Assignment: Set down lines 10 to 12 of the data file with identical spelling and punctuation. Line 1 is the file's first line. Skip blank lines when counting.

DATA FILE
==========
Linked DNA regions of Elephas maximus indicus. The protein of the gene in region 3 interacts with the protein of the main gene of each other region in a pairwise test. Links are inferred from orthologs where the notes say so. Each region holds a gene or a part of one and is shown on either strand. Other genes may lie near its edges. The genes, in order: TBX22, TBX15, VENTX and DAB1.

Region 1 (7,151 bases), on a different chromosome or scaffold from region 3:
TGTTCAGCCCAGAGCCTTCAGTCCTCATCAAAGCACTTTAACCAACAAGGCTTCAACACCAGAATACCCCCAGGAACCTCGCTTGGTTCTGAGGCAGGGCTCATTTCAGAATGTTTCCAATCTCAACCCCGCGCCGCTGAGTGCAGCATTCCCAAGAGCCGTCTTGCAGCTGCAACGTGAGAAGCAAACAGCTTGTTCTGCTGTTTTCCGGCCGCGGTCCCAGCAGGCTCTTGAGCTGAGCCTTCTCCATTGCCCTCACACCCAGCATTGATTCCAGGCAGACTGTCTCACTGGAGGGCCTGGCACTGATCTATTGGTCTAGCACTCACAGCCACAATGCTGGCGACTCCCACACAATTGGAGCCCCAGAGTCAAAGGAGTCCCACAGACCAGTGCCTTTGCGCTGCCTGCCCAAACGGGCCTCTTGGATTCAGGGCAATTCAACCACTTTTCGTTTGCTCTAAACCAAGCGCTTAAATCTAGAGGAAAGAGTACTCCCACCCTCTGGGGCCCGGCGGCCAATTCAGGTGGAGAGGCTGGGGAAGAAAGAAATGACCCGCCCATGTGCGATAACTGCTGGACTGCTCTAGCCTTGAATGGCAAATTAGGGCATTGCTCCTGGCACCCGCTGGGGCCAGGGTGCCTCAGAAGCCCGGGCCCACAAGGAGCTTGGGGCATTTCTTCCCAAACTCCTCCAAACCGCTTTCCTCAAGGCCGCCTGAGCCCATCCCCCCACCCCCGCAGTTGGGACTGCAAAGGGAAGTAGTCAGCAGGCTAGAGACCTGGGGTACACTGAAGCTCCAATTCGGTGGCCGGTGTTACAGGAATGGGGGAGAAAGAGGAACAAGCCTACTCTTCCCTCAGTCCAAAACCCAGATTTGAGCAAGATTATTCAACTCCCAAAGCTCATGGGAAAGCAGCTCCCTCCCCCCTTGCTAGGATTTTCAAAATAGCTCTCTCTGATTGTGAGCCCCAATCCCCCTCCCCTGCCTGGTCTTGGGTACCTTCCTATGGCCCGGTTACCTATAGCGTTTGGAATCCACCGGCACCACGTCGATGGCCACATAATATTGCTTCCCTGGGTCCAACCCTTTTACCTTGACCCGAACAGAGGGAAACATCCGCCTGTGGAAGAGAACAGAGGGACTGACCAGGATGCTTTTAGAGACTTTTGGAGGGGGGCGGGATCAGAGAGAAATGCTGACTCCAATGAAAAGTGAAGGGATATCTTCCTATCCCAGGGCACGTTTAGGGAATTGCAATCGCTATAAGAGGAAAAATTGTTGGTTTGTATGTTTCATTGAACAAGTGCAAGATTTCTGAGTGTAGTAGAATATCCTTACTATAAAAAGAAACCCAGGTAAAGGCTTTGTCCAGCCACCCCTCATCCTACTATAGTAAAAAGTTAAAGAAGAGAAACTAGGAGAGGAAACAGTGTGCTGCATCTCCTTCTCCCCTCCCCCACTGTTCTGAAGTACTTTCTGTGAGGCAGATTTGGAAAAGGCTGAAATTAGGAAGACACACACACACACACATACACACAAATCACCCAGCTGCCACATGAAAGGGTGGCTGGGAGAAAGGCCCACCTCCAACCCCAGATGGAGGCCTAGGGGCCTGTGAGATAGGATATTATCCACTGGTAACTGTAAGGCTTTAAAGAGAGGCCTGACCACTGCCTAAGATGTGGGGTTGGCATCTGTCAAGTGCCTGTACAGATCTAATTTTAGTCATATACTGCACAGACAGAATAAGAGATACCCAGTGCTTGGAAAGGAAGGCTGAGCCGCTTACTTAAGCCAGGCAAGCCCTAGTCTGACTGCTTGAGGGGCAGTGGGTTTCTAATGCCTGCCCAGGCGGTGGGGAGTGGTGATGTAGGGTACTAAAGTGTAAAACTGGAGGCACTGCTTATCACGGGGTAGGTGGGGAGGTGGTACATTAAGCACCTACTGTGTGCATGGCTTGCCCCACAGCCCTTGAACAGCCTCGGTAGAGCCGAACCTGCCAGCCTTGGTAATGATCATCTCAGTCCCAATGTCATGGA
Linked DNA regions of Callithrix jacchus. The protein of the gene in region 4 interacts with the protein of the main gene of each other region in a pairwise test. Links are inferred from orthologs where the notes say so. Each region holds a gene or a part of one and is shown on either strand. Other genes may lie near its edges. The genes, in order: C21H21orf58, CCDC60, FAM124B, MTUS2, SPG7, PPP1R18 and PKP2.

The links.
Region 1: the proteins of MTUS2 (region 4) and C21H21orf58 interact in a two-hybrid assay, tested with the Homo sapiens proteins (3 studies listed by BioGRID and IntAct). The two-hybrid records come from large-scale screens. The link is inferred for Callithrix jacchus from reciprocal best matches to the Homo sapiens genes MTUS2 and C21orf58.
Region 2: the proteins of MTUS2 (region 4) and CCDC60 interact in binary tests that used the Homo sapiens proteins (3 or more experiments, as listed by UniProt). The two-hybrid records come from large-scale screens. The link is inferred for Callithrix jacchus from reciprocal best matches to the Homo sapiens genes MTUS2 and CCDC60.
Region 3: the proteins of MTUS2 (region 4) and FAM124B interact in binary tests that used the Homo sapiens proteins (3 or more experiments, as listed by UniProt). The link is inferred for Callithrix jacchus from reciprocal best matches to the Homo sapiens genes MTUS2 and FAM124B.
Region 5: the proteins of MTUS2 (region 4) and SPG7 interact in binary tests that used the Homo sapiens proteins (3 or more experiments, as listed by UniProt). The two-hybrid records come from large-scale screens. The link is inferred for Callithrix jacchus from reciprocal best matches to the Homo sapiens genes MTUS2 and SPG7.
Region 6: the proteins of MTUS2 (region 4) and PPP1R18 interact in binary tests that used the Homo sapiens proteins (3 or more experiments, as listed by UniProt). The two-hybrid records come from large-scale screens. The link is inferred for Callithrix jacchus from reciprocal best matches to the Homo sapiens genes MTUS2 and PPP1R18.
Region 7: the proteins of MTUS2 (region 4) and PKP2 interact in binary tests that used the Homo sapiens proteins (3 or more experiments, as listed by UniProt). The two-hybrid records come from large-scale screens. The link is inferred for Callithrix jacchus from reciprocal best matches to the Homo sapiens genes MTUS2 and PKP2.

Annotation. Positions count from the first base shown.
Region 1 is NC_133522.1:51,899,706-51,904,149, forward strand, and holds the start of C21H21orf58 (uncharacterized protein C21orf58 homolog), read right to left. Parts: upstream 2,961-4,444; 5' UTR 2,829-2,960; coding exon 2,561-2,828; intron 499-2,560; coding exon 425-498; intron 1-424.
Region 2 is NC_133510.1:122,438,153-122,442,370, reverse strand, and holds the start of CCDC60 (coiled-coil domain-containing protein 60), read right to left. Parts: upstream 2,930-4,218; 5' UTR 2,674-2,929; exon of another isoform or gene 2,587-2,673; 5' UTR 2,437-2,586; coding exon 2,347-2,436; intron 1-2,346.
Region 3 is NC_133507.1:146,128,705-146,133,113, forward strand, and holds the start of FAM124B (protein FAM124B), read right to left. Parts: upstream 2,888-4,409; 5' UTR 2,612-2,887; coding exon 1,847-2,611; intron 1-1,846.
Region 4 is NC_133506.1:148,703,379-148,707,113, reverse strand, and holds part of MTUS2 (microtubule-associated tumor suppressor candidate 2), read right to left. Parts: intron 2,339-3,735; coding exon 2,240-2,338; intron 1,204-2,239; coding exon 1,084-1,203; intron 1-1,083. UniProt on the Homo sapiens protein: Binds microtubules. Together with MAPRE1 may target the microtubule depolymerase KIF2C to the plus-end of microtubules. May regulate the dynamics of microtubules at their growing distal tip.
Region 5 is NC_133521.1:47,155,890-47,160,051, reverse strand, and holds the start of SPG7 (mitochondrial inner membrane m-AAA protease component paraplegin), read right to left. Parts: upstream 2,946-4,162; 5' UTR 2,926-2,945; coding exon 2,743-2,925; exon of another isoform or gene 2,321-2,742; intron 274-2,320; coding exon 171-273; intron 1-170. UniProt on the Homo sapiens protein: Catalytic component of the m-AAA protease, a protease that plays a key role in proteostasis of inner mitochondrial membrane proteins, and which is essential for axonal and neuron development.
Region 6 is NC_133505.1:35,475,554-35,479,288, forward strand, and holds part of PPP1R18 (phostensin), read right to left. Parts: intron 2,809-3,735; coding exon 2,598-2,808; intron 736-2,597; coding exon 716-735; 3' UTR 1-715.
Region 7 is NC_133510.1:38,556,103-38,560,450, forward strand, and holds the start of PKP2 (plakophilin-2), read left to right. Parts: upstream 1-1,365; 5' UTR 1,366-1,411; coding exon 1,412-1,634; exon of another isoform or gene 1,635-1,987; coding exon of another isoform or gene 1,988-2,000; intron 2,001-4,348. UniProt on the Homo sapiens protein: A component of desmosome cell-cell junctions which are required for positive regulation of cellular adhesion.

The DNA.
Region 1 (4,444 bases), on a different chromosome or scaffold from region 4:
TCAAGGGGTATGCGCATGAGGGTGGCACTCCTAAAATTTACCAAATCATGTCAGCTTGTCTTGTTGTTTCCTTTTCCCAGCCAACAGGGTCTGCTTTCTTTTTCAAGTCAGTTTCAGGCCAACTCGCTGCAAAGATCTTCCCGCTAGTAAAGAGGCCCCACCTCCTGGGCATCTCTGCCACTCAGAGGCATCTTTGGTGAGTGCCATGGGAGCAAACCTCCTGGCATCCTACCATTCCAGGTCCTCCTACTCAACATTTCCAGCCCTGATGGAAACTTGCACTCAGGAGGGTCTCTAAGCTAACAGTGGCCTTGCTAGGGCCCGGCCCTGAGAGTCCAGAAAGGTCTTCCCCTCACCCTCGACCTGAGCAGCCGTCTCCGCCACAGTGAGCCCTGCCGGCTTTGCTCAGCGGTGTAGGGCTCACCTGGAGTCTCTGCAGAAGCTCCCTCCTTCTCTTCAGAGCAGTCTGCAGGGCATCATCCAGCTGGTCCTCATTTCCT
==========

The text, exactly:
Region 6: the proteins of MTUS2 (region 4) and PPP1R18 interact in binary tests that used the Homo sapiens proteins (3 or more experiments, as listed by UniProt). The two-hybrid records come from large-scale screens. The link is inferred for Callithrix jacchus from reciprocal best matches to the Homo sapiens genes MTUS2 and PPP1R18.
Region 7: the proteins of MTUS2 (region 4) and PKP2 interact in binary tests that used the Homo sapiens proteins (3 or more experiments, as listed by UniProt). The two-hybrid records come from large-scale screens. The link is inferred for Callithrix jacchus from reciprocal best matches to the Homo sapiens genes MTUS2 and PKP2.

Annotation. Positions count from the first base shown.